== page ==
Lyons was horrified when he saw what had been done but there was no time to change the design before the car was due to be shown at the London Motor Show. The SS 1 Coupé was in production for a year before the design was changed totally for the 1933 season.
Lyons never liked the lines of this car, but looking back, in terms of practicality, if not aesthetics, Walmsley was right on this occasion.
Walmsley’s Personal Cars
Only one of the two cars that Walmsley designed for his own use in 1934, survives. This was built on a standard SS 1 chassis (Number 247564), utilising the Standard 2.5 litre, 6-cylinder, side-valve engine, but was a true two-seater sports car with a disappearing convertible top and fold down windscreen. All designed to provide the “wind-in-your-face” kind of driving that Walmsley cherished from his Motorcycle and Swallow Sidecar days.
This sleek new SS version, finished in Walmsley’s favourite colour of Olive green with matching Olive green leather interior, was completed in March of 1934. True to his roots, Walmsley designed the body to be built out of aluminium, as were his beloved Swallow Sidecars. While utilising the chassis of the SS1, the body was styled to reflect his own unique blend of personal style and panache.
The Walmsley SS 1 was cutting edge in many ways for 1934 – It came from the factory with chrome wire wheels, a very upmarket Ekco CR75 car radio and an Andre Hartford adjustable shock absorber system, all very rare options to be found on any car of this period.
This car was probably Walmsley’s last design under the SS roof and it can be argued that the aluminium bodied Roadster laid down some of the design cues that would be incorporated into future company sports cars, the SS 90, SS 1 Drop Head Coupe, SS 100 and the post war Jaguar XK120.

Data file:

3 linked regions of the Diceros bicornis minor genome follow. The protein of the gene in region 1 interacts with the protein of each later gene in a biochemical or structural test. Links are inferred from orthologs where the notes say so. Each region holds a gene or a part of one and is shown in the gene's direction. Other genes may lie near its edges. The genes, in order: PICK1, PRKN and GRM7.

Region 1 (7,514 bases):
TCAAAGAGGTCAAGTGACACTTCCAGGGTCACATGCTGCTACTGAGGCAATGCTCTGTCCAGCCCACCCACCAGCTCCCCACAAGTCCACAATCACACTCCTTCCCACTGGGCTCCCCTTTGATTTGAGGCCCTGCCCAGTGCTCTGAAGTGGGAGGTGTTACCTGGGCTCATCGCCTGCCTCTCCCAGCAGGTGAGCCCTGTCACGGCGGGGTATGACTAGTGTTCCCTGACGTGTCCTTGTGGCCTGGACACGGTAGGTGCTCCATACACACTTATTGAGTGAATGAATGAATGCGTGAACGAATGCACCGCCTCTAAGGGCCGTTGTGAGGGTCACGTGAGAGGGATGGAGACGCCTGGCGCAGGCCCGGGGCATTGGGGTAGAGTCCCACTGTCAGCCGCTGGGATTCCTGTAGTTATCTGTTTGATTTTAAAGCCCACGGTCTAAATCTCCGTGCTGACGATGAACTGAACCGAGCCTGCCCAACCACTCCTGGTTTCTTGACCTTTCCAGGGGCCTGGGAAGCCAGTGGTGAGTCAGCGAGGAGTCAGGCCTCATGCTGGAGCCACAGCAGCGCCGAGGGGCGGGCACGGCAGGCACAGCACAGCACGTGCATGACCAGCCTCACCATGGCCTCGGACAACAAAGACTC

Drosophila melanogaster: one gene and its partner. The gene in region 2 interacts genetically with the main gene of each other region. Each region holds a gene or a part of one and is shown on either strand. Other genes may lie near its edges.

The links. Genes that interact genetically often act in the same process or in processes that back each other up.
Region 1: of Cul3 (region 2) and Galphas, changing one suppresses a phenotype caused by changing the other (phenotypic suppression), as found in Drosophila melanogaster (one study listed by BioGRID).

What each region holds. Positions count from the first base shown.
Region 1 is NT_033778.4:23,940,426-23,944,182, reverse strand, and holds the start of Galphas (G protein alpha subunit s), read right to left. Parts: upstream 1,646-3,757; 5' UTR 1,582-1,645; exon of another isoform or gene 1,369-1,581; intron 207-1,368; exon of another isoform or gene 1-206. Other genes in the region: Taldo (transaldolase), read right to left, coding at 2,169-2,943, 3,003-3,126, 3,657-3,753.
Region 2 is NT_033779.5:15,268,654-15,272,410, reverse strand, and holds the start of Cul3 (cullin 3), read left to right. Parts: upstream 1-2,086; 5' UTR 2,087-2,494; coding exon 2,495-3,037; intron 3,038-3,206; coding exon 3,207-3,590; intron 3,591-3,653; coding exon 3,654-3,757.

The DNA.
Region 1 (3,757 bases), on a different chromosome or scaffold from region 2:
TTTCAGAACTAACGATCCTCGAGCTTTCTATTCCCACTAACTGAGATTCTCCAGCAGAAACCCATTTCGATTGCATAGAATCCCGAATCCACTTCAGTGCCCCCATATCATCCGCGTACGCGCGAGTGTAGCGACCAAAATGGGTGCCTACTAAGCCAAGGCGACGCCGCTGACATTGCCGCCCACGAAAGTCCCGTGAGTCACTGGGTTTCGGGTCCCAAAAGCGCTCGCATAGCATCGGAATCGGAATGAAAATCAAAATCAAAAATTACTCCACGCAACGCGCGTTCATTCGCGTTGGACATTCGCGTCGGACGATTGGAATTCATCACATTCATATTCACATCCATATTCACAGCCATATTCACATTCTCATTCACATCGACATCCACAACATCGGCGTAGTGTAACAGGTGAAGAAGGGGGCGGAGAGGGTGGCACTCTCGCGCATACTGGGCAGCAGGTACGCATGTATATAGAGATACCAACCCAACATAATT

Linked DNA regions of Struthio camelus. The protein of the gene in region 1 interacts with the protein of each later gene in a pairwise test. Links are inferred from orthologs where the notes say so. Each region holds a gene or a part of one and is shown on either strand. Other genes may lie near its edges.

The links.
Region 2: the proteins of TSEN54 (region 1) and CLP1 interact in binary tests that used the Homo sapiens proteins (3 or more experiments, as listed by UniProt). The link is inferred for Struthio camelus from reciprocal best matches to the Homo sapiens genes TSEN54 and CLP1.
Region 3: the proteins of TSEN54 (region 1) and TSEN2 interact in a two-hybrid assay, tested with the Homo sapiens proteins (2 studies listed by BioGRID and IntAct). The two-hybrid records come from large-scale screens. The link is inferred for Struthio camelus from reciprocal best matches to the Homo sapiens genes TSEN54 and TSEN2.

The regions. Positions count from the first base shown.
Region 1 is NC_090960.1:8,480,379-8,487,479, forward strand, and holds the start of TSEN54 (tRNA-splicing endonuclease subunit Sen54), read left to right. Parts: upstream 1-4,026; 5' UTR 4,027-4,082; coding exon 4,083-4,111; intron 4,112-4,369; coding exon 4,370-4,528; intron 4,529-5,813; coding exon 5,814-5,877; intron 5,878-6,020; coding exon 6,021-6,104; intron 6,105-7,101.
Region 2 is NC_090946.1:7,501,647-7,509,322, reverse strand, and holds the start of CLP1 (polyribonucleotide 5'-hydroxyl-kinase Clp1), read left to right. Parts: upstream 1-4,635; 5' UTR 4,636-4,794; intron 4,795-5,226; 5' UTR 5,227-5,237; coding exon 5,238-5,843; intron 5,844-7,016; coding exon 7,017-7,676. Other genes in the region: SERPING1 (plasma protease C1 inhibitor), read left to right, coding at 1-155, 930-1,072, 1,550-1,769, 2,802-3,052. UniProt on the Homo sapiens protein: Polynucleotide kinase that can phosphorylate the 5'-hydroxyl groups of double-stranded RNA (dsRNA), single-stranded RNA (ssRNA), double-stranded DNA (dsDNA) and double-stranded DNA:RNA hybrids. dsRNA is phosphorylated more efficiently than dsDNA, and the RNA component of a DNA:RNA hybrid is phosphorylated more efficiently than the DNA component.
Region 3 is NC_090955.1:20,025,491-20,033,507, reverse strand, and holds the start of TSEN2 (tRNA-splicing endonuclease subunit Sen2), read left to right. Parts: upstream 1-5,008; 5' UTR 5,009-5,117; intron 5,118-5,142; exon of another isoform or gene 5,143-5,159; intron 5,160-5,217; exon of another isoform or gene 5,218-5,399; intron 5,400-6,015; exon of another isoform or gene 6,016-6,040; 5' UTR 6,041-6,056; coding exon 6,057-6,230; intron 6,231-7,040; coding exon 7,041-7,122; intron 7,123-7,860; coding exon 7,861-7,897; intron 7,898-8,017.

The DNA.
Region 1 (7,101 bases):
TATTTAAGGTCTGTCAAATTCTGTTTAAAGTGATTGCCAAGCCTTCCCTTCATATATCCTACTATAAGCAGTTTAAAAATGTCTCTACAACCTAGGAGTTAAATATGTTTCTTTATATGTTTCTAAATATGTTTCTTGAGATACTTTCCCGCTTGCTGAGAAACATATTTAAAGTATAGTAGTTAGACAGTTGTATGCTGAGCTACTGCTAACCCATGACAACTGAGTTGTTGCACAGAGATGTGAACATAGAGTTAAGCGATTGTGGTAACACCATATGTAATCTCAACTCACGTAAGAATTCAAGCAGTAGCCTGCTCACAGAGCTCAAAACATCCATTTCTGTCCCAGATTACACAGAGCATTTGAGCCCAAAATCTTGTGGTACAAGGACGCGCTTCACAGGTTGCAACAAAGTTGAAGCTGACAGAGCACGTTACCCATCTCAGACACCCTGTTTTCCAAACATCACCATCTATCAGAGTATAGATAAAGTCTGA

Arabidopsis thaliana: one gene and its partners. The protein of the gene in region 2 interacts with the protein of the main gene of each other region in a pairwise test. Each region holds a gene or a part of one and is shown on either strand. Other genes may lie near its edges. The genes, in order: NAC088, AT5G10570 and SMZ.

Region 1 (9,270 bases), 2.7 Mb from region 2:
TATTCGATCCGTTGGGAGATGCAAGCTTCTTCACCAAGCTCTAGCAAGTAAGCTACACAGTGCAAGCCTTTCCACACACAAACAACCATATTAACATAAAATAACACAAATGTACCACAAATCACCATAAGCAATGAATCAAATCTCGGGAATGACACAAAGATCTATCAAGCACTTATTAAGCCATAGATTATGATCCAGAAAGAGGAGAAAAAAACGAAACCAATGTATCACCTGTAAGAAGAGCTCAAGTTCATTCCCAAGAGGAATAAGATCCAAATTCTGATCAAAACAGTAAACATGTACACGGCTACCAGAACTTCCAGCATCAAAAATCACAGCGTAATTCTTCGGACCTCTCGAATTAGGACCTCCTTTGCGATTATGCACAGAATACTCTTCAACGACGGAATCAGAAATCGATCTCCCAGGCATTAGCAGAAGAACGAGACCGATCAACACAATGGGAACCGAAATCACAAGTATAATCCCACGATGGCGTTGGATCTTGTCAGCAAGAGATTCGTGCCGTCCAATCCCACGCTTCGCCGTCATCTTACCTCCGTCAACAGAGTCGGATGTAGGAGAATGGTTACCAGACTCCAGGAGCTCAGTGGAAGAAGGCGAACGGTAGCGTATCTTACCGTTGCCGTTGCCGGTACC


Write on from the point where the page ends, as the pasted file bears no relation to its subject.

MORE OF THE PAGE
The partners having successfully floated the Company in 1934, Walmsley announced his intention to retire and in 1935 he accepted a buyout leaving William Lyons in sole charge.
During Walmsley’s time with the company he owned six SS 1s and one SS 2: two 1933 Coupés; a 1933 Tourer, a 1934 saloon and KV 8011 whose chassis started life destined to be a 1934 Tourer. When he left the company in 1935 he had an SS Airline and an SS 2 saloon.
KV 8011 essentially vanished from the known world until much later. Walmsley sold it to a US Army officer based in England, who took it to America in the spring of 1956 when his tour of duty in Europe was up. In 1959, he sold it to a fellow officer.
Forty years later, in 1999, the third owner sold it to Brian Beni, and the Walmsley SS 1 Roadster was rediscovered.
Since most of those intervening years saw the car in storage in various stages of disassembly, it was still complete down to its original engine, ash frame, alloy body and English registration plate KV 8011.
The car was lovingly restored by the Beni Family of Westchester County, New York.
The 1934 SS 1 Walmsley Roadster made its first and only public appearance at the Amelia Island Concours from 10 to 13 March 2016 and then returned to the private Beni Collection, one of the most comprehensive collections of pre-war SS and Jaguar cars in the world.
Main Source: Jaguar Media Blog 2016
Additional information: Tony Merrygold
© Text and Images – Jaguar Cars Ltd and Jaguar Daimler Heritage Trust